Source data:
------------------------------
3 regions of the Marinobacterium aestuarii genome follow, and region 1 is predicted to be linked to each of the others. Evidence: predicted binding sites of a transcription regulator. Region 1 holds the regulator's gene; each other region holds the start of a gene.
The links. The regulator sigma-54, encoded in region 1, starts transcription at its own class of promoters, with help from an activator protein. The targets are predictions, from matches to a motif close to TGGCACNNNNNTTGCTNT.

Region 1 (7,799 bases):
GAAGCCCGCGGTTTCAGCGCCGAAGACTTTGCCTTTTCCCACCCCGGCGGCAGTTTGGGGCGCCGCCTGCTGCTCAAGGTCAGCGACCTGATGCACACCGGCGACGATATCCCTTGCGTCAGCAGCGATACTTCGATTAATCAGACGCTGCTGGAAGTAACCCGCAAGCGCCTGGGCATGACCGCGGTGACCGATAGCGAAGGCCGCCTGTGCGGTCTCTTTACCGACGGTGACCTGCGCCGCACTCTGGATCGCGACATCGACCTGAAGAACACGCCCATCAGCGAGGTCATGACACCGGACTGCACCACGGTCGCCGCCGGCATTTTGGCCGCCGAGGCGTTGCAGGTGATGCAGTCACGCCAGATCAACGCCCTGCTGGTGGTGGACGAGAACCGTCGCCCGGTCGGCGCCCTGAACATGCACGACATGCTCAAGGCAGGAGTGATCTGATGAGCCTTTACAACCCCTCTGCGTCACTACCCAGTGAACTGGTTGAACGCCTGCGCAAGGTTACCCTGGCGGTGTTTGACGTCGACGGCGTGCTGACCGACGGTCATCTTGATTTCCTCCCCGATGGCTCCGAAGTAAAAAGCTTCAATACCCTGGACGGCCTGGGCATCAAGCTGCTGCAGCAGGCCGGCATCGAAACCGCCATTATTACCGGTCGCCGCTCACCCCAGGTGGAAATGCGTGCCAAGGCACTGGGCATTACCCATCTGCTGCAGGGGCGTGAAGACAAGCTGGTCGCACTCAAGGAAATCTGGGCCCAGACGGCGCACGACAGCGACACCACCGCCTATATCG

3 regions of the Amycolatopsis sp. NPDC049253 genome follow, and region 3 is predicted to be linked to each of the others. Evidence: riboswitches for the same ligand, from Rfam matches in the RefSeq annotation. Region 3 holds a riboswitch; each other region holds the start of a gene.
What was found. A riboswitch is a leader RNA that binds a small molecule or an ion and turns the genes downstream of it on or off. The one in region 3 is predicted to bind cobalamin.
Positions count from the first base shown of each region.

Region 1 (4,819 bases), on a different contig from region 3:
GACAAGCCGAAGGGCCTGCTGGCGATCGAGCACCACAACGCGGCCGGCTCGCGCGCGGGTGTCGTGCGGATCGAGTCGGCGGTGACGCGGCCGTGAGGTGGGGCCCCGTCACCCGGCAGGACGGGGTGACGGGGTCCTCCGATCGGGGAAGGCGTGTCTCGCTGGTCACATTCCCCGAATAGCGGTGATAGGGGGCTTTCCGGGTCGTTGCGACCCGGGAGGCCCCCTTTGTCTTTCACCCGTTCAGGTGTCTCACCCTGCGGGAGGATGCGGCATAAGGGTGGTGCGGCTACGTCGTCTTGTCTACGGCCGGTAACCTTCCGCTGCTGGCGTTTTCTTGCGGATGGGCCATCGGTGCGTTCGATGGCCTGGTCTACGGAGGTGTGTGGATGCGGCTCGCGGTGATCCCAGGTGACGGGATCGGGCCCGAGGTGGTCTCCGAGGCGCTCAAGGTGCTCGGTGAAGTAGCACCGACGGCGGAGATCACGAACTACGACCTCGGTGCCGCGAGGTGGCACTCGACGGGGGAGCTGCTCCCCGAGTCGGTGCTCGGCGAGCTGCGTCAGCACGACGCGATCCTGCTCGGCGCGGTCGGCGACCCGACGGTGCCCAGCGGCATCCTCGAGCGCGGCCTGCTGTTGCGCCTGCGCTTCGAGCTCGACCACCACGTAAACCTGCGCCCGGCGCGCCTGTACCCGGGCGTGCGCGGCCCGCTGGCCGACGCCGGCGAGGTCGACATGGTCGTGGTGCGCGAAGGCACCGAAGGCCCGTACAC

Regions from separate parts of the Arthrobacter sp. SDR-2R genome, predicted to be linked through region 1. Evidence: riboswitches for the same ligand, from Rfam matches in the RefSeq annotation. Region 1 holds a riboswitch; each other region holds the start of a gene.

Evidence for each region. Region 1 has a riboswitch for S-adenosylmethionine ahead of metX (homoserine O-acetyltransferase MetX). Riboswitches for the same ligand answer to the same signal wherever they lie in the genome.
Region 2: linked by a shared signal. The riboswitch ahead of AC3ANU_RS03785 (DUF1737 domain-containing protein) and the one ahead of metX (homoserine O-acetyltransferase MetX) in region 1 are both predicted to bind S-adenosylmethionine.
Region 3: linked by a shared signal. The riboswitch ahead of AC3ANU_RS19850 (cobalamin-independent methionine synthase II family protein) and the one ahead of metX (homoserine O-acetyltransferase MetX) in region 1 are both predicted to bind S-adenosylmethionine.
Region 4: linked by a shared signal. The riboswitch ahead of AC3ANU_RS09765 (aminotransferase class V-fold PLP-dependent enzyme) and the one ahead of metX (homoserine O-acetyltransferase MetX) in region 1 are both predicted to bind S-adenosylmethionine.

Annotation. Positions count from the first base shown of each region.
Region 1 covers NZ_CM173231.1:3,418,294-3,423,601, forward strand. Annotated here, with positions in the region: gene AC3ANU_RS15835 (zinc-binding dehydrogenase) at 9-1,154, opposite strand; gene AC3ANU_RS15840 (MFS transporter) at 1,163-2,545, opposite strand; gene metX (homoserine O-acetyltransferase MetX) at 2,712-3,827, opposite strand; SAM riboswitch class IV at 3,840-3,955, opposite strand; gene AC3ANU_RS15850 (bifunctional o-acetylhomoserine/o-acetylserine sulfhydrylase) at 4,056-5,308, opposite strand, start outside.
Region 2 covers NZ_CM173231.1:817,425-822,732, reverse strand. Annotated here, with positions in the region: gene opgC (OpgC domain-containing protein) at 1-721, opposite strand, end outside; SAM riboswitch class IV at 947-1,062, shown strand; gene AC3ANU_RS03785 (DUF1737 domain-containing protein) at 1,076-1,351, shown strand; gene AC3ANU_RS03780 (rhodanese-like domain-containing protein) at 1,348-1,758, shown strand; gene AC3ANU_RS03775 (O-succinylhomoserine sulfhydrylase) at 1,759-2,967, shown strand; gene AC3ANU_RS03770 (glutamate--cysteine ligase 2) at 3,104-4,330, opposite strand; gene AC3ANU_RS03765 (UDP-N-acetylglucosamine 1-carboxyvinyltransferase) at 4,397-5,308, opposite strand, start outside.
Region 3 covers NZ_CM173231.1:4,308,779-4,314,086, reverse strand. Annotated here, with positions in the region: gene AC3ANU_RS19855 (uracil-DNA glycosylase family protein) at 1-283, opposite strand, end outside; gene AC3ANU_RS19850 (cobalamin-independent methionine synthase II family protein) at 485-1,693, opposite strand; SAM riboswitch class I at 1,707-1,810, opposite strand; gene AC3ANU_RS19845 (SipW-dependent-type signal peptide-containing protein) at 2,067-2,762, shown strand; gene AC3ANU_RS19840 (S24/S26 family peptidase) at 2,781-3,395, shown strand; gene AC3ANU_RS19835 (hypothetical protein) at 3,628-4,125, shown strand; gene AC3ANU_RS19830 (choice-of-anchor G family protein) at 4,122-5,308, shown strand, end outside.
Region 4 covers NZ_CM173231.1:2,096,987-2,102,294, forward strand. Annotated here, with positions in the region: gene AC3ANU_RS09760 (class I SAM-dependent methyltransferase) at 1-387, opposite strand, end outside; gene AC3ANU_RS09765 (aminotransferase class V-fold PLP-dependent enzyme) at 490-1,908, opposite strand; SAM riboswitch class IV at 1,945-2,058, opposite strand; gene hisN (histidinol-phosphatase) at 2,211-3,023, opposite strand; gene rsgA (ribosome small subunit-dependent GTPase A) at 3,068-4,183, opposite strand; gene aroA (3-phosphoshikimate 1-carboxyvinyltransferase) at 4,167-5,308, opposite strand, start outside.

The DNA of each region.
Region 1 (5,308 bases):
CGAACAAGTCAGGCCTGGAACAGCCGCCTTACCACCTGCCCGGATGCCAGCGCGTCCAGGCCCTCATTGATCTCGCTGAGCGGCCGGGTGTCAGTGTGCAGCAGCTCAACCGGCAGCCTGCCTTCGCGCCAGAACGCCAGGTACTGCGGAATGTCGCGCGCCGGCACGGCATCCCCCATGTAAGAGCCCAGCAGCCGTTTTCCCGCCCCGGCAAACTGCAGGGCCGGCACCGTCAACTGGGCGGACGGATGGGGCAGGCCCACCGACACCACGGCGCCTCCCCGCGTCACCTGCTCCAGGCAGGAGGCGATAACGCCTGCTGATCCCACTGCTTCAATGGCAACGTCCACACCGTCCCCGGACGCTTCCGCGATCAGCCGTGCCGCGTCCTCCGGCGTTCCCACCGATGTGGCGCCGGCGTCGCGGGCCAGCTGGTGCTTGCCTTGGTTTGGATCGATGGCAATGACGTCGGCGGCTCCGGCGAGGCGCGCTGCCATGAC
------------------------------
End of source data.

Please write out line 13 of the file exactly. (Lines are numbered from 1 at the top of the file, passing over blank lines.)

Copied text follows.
Region 3: linked by a shared signal. The riboswitch ahead of AC3ANU_RS19850 (cobalamin-independent methionine synthase II family protein) and the one ahead of metX (homoserine O-acetyltransferase MetX) in region 1 are both predicted to bind S-adenosylmethionine.